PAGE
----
The YMCA serves as a staple in the Blacksburg community and was founded one year after the university in 1873. Many of their programs, like the Open University, Thrift Shop, and International programs date back to the 1970s.
The YMCA at Virginia Tech, including the Lancaster House, located on Washington Street, near the Virginia Tech campus, means a lot to residents like Joanna Sunshine.
“I just think the Y being out there, there’s something for everyone. It’s for the community, it is the community,” Sunshine said.
Sunshine says she first started volunteering with the YMCA at Virginia Tech in the late 70s and resumed volunteering two years ago. She shared it’s amazing to see how much it has evolved over time.
“Back then there wasn’t the outreach they have now. I am just amazed at the things that they do. You walk around this room and the foyer out there — all the activities – this is wonderful,” Sunshine said.
The YMCA facility located on North Main Street in Blacksburg serves as a community engagement facility, where they host the thrift shop for sustainability recycling program, as well as, English workshops to help non-native speakers with interview skills.
Organizers WFXR News the event was to share with the community. The resources they provide celebrate the partnerships they have with university students, and how they plan to continue community programs in the future.
“We’ve really been in the forefront of a lot of social justice in the past 150 years,” said Ryan Martin, the executive director of the YMCA at Virginia Tech. “Today, we really focus on getting Virginia Tech students off of campus into the community, so we can utilize their passions for making a difference to run programs that affect and provide resources for the New River Valley residents.”
From food insecurity initiatives to afterschool programs, organizers say they pride themselves on being a resource to residents of all ages and backgrounds. Students say working with the Y has been a way to fulfill their school’s motto, ‘Ut Prosim’, meaning “That I may serve.”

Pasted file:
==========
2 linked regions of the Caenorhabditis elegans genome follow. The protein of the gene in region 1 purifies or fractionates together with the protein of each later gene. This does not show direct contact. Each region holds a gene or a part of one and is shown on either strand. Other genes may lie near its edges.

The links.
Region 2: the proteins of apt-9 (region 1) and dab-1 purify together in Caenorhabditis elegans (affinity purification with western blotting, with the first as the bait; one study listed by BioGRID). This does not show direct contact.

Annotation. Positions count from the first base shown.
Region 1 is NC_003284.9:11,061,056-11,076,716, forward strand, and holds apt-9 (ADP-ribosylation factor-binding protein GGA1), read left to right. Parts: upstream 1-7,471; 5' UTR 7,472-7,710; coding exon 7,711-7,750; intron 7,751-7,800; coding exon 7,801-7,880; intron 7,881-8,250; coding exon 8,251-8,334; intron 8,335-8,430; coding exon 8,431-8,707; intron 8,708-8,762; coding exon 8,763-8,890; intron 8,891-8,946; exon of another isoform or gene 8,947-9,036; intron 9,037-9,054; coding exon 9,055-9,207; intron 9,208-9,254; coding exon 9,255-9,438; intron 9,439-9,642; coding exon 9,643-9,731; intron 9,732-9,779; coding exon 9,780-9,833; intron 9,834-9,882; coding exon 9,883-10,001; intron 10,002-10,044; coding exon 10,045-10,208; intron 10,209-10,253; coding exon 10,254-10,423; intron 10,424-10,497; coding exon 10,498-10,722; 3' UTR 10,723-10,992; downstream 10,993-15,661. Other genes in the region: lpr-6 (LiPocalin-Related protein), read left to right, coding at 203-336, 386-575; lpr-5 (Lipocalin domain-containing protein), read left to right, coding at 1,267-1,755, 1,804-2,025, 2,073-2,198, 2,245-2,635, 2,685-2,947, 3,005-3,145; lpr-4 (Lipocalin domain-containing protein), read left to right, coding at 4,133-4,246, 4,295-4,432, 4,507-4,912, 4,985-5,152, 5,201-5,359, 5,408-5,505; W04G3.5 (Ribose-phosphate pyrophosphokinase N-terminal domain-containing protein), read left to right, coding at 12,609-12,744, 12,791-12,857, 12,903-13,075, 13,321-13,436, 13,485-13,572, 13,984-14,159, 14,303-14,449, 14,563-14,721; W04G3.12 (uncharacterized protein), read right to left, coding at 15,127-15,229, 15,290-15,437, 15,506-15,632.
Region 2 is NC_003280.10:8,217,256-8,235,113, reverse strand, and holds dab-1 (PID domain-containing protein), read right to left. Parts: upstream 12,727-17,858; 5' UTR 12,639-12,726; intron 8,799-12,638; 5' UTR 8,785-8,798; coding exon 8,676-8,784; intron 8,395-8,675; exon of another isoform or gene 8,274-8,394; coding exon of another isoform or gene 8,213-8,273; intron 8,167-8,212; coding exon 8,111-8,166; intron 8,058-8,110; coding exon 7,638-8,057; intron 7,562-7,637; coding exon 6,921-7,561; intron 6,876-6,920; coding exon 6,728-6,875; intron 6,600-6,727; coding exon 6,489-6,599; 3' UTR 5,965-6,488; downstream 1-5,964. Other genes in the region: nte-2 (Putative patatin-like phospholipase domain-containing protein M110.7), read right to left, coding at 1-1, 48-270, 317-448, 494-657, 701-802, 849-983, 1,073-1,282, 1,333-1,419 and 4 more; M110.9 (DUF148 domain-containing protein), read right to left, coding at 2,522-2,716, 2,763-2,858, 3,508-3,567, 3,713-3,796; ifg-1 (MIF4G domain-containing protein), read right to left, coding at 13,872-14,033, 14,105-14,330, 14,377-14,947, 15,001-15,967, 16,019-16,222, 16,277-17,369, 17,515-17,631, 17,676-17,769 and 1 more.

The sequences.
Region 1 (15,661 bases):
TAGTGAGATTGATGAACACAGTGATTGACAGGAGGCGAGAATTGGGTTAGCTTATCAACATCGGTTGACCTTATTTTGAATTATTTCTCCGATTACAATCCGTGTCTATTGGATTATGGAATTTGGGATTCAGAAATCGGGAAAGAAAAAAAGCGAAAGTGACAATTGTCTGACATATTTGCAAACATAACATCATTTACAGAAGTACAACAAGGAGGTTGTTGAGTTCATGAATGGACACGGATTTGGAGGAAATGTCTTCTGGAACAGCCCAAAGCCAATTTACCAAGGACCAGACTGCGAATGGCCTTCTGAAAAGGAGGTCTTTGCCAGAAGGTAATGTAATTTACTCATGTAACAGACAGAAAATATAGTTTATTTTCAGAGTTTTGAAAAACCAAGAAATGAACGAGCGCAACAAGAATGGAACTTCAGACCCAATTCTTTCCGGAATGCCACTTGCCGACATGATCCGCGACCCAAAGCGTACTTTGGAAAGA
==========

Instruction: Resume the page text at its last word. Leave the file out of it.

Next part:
“Before I joined the Y, I really wasn’t too involved in the Blacksburg community. It’s really given me a lot of opportunities to stay connected with the actual people who live in this town, which is nice to get off campus. It’s really gratifying to give back to the community that houses me eight months out of the year,” said Vivian Peregrino, the president of the YMCA student programs.
As for future plans, Martin explained that they want to do more with the community programs they already have. Namely, the Meals on Main program, which has been important to the community for the past five years. Martin said he hopes to do more with food access in the community. He wants to do more with their international programs as well.
The YMCA at Virginia Tech has been working with internationals for the past 40 years. It has an ongoing program for international women to meet, develop a social support system, and learn resources in the area.
“We’re also looking to do more with refugees and immigrants to the area, helping them to connect and find resources that might make their lives better as they move into the area,” said Martin.
Martin said they work with international youth as well.
The open house was just the start. Over the next year, they will highlight one of their programs each month, giving the community plenty of opportunities to learn about their resources and to celebrate the milestone.
“We keep hearing that we’re the best-kept secret in the region. We love being the best, but we don’t want to be a secret,” Martin said. “So, come out and learn more about us and support what we’re doing in the community to make it a better place.”